UK  politics  LabourParty  generalElection  ge2019  AshcroftMichael  defeat  CorbynJeremy  politicalCorrectness  racism  bigotry  leadership 
6 days ago by petej
Two years after Windrush, we’re deporting people who’ve only known Britain as home | David Lammy | Opinion | The Guardian
Every single one of the men has already served the sentence the judge deemed appropriate for their crime. Each has endured additional time in immigration detention centres. And now these men will receive a third punishment – complete ostracisation from their communities – which in some cases could become a death sentence. The Guardian revealed that at least five people had been killed after being deported to Jamaica since the Windrush scandal was exposed.
UK  Jamaica  deportation  crime  punishment  safety  humanRights  HomeOffice  Windrush  dctagged  dc:creator=LammyDavid 
6 days ago by petej
Labour let the right shape both sides of the Brexit debate | openDemocracy
Many commentators, including myself, always felt that there was simply no point in Labour trying to pretend to be anything but a party of Remain. The vast majority of its members, and of its voters, even in most Leave-supporting constituencies, supported Remain. Yes, there was always a vocal minority of party members who had always taken a principled position against EU membership. But they were a small proportion of the membership and – this cannot be stressed enough times – less than one third of our voters in 2017 were Leavers. The now-popular idea that a tiny middle-class elite within the party ‘betrayed’ the working class by abandoning the party support for Leave is nonsense. The fact that a small, but highly visible, and strategically crucial section of that voter base – older, white workers and retirees in former industrial areas – took a different view, cannot be allowed to obscure that fact.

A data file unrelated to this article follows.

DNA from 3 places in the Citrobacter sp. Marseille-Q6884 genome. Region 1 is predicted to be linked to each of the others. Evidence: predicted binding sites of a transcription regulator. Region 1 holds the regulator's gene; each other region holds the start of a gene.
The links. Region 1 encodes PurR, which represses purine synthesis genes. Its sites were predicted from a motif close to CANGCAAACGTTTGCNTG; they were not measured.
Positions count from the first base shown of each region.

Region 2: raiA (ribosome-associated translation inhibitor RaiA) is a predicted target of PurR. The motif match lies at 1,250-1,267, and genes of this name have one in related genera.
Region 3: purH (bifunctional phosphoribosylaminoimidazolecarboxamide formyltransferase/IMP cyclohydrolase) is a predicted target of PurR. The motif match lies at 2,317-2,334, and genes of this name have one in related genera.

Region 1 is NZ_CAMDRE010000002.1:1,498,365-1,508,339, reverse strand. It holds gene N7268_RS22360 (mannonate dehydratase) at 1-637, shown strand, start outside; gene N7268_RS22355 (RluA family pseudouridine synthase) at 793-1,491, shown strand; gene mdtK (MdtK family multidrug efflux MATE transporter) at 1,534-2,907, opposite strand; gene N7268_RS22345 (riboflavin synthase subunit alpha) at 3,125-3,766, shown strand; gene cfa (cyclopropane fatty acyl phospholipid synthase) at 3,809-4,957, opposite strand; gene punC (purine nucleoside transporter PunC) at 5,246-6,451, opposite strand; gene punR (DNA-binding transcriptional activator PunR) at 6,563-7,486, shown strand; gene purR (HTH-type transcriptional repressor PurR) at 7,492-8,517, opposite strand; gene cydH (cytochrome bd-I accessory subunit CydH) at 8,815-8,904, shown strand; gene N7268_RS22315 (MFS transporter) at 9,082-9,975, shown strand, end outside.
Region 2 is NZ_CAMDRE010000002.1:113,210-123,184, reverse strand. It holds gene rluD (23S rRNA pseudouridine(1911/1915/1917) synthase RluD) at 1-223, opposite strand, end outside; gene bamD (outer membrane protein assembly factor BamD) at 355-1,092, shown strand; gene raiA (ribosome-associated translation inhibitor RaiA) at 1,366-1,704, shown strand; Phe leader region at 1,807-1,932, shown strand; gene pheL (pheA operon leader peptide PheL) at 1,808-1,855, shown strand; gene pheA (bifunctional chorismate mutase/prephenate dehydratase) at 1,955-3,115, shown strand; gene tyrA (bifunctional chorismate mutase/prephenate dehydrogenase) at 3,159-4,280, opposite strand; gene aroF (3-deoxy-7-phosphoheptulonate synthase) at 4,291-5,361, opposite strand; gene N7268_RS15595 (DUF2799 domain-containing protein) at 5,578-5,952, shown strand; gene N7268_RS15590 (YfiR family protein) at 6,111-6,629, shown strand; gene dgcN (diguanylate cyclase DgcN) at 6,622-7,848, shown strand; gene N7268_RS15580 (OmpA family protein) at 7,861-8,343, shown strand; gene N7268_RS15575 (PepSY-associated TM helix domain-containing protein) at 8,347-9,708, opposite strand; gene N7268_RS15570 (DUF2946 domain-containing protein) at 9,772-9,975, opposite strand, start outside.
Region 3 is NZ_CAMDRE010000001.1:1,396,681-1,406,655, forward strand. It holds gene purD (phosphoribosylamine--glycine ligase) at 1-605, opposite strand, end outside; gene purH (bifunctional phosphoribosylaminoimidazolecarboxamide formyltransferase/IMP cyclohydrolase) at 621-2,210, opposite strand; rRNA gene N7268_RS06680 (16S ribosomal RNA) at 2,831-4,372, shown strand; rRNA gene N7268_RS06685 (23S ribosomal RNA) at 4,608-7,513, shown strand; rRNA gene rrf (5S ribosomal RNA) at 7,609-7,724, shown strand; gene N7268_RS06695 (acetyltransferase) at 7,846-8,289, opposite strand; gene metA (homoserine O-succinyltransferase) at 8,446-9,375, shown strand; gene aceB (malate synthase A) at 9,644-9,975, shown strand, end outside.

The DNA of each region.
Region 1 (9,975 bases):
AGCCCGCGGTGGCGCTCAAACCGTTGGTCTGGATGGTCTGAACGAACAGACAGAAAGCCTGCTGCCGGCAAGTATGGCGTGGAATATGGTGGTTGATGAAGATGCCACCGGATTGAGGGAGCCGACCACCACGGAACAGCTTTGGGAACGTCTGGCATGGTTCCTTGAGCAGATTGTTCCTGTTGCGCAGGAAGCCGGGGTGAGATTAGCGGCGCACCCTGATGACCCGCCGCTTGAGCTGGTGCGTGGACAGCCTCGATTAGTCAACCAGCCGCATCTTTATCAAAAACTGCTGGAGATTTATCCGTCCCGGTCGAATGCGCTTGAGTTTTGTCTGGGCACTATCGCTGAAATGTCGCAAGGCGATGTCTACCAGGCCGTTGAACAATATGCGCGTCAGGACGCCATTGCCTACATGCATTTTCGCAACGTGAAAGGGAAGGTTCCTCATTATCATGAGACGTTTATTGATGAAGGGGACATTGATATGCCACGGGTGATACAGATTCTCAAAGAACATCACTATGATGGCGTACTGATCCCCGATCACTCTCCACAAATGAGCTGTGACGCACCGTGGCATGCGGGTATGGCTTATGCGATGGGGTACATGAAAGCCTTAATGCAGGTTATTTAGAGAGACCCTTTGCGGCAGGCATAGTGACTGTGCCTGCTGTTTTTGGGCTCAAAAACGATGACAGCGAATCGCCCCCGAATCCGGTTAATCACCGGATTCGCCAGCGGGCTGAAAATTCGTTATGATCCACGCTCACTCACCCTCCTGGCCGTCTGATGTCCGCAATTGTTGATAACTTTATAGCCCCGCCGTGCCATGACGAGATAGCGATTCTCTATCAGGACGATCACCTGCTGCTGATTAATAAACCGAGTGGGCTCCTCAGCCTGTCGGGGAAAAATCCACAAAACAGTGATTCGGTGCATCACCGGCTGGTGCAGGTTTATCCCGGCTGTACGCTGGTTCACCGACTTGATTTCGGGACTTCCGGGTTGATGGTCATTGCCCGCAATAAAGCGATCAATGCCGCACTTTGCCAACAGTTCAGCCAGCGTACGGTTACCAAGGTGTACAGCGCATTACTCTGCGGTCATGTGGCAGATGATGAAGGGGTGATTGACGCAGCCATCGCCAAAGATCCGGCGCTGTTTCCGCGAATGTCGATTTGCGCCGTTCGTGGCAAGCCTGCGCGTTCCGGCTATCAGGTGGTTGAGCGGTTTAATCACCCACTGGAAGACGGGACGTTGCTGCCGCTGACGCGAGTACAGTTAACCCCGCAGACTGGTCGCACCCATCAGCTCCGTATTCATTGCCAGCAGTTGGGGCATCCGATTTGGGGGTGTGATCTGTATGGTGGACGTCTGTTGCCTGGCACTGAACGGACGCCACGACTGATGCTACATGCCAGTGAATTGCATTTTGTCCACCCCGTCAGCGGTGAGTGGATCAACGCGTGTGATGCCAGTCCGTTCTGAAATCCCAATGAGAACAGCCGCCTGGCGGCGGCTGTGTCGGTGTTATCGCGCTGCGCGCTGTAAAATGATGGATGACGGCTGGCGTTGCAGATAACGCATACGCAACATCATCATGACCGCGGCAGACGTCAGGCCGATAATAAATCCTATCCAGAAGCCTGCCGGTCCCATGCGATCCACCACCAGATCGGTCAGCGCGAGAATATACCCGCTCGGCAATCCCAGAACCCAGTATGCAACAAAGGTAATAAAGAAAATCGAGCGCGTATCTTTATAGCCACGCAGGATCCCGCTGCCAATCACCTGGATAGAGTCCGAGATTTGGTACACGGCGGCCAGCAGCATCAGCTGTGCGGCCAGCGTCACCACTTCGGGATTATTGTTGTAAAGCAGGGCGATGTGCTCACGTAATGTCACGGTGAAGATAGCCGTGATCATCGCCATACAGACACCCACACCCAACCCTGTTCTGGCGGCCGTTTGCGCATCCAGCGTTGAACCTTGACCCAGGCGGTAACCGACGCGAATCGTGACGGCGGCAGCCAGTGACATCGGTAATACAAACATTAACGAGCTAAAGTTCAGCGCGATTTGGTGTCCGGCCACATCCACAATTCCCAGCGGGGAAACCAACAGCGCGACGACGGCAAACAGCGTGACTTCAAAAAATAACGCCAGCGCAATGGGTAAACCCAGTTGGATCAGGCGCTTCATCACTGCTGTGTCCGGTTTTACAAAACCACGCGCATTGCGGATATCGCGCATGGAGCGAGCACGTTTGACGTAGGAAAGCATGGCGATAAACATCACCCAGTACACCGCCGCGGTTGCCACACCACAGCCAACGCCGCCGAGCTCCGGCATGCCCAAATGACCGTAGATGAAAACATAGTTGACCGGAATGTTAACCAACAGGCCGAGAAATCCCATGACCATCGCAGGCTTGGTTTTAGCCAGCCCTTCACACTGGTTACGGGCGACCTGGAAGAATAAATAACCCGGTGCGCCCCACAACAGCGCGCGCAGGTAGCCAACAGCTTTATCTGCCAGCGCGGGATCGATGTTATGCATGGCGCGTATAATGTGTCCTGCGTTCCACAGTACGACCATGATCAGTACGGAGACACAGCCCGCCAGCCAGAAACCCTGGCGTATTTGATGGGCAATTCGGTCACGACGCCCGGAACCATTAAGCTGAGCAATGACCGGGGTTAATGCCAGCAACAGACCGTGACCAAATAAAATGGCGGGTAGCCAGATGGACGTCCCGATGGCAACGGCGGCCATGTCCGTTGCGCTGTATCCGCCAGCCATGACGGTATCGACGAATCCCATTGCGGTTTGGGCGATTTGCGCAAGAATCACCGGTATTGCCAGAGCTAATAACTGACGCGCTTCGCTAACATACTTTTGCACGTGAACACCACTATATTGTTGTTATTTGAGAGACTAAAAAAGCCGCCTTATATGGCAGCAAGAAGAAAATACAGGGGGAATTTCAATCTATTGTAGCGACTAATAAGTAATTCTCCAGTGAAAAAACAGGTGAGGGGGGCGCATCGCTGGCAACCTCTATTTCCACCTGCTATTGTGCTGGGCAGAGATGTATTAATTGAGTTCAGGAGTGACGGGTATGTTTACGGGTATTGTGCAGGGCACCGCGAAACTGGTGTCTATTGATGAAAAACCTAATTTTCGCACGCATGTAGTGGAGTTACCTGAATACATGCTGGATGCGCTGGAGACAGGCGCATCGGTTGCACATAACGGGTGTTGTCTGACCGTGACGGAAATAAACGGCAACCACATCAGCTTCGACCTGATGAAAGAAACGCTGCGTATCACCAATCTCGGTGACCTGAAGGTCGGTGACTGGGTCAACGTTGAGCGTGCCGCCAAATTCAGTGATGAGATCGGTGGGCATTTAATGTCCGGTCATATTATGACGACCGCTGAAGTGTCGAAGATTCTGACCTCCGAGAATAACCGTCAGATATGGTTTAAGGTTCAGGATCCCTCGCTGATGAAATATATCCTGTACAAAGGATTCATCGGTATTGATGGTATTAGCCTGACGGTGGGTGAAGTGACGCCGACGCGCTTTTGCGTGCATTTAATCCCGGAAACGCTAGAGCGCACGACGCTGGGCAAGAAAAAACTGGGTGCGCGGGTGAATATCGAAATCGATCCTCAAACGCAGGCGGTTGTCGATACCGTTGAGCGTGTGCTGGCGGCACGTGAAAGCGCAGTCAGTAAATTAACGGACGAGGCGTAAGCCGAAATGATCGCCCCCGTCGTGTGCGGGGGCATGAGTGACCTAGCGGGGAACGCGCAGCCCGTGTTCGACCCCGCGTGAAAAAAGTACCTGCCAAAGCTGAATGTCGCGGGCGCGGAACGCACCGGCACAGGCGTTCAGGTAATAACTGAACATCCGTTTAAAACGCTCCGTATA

Nor can it be allowed to obscure the fact that it is very clear why those voters supported Leave. In all but negligible proportions, they did not support it out of a lifelong commitment to Bennite socialism and to Labour’s 1983 manifesto (that had promised to withdraw from the European Economic Community). They voted leave because they had been persuaded by a right-wing nationalist narrative, fed to them daily by the tabloid press for decades. Within the terms of this narrative, hostility to ‘immigration’ was not a coded way of expressing hostility to neoliberalism: it was a direct alternative to a genuinely anti-neoliberal politics. The tabloids were not saying, and voters on the doorsteps were not saying ‘we hate the EU because we hate neoliberalism’. They were saying ‘we hate immigrants because they take our jobs and homes’, because they had been systematically presented with an anti-immigration narrative, for literally decades, as a way of closing off the possibility of an anti-neoliberal narrative winning popular support. Of course, as I pointed out in the second article of this series, neoliberalism and globalisation were the true sources of the problems that voters were objecting to. But they were objecting to them in terms that were entirely shaped by the discourse of the right-wing press. As such, claiming that support for Brexit was simply an expression of anti-neoliberal sentiment is about as accurate as saying that support for Trump’s wall in the USA is a direct expression of radical class consciousness.
UK  politics  LabourParty  generalElection  ge2019  Brexit  EU  EEC  trade  integration  ToryParty  Blairism  deregulation  neoliberalism  workingClass  immigration  misinformation  Leave  Remain  compromise  softBrexit  freedomOfMovement  tabloids  Lexit  Unite  MorningStar  socialDemocracy  culture  cosmopolitanism  conservatism  PeoplesVote  centrism  xenophobia  nationalism  dctagged  dc:creator=GilbertJeremy 
12 days ago by petej